Analysis: Europe shows solidarity
By European Political Editor Robin Oakley
LONDON, England (CNN) -- Europe's leaders have reacted to the biggest-ever attack on the U.S. mainland first in human terms, expressing their shock, outrage and horror at the callous destruction of thousands of innocent lives by the terrorists.
But as they have begun to articulate their political response, the key word has been "solidarity."
The NATO meeting on the day of the attack was called essentially for America's allies to demonstrate that solidarity, said NATO Secretary-General George Robertson.
The word was used both by President Jacques Chirac of France and by Guy Verhofstadt, who as Belgium's prime minister is the current holder of the EU presidency. Gerhard Schroeder, the German chancellor, talked similarly of Germany's commitment to the people of the United States.
While there might have been some misgivings at street level, nowhere in the political community was there any sense of holding back for fear that close association with America could make a country the terrorists' next target.
Perhaps the strongest and most emotional response came from the prime minister of America's traditional military ally, the United Kingdom.
Pledging that Britain stood "shoulder to shoulder with our American friends," Tony Blair declared that it was not a war between the U.S. and terrorism but between terrorism and the free and democratic world.
The outrage went wider than America's traditional allies. Russian President Vladimir Putin declared that the attacks on the World Trade Centre and the Pentagon using civilian airliners were "an impudent challenge thrown down to all humanity."
But as leading Europeans vowed to help the United States counter the terrorists, the question was how?
As they tightened security around their own airports and military installations, Europe's politicians were conceding privately that it was a great deal easier fighting old-fashioned wars than it is countering terrorism by individuals or groups who place no value on human lives, including their own.
Countering terrorism has been a theme of G8 summits and similar meetings as far back as most modern prime ministers can remember. But once again the leaders may find themselves inhibited by not wanting to hand the terrorists a victory by changing the essential style of life in democratic societies.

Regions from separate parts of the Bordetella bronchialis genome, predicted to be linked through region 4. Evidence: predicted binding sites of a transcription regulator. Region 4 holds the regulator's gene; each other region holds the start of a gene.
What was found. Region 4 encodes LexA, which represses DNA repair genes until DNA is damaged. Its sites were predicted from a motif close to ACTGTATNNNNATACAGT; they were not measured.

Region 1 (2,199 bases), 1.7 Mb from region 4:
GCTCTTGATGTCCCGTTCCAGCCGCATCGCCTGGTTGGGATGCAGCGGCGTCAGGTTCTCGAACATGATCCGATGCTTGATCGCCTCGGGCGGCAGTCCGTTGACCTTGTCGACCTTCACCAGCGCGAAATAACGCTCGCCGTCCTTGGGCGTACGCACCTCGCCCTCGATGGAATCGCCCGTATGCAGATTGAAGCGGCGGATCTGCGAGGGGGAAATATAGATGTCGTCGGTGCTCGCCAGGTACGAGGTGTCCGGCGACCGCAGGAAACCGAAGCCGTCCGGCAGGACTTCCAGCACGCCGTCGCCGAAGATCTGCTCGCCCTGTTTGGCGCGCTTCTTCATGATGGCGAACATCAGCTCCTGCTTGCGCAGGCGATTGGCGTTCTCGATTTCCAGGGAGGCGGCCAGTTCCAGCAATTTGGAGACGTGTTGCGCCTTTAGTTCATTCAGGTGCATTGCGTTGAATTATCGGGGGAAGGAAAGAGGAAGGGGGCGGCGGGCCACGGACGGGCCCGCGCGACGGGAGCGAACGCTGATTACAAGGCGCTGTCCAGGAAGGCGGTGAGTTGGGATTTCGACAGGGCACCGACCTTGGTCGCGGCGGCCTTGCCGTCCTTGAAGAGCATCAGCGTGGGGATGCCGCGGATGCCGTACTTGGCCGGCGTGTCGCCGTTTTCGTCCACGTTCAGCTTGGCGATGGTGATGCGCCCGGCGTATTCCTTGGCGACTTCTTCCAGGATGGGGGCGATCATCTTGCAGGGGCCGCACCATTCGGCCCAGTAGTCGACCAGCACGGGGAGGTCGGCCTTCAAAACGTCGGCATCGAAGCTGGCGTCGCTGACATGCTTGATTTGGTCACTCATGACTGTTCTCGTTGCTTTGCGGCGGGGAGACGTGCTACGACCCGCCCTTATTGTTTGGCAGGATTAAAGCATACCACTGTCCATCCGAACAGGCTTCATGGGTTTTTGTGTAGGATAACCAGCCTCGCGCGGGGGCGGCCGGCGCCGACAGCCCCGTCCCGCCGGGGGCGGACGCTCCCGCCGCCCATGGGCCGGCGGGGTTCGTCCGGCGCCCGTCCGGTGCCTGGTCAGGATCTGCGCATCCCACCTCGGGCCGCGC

They all want to give practical help to the United States and are agreed that there must be strong pressure on regimes which harbour terrorists. But while there is understanding in Europe of the desire by the American people for retribution, Europeans hope that nothing will be done too hastily to make a show of force just for the sake of it. They want the right targets clearly established.
Some deeper thoughts too were beginning to emerge. In the immediate aftermath of America's worst disaster since Pearl Harbor, some European politicians -- noting what had been achieved by a few hijackers armed only, it seems, with knives -- were privately querying the value of President George W. Bush's missile defence strategy.
There are worries too about the quality of American intelligence, especially where the Arab world is concerned. And there is some questioning of whether America might have been wiser to be more active in the Middle East, rather than allowing itself to be demonised as an ally of the hard-line strategy of Israeli Prime Minister Ariel Sharon.
But for the moment the concern of almost everyone in Europe is with the unfolding human tragedies of the many thousands of families whose lives have so suddenly and cruelly been blighted by the world's worst act of terrorism so far.
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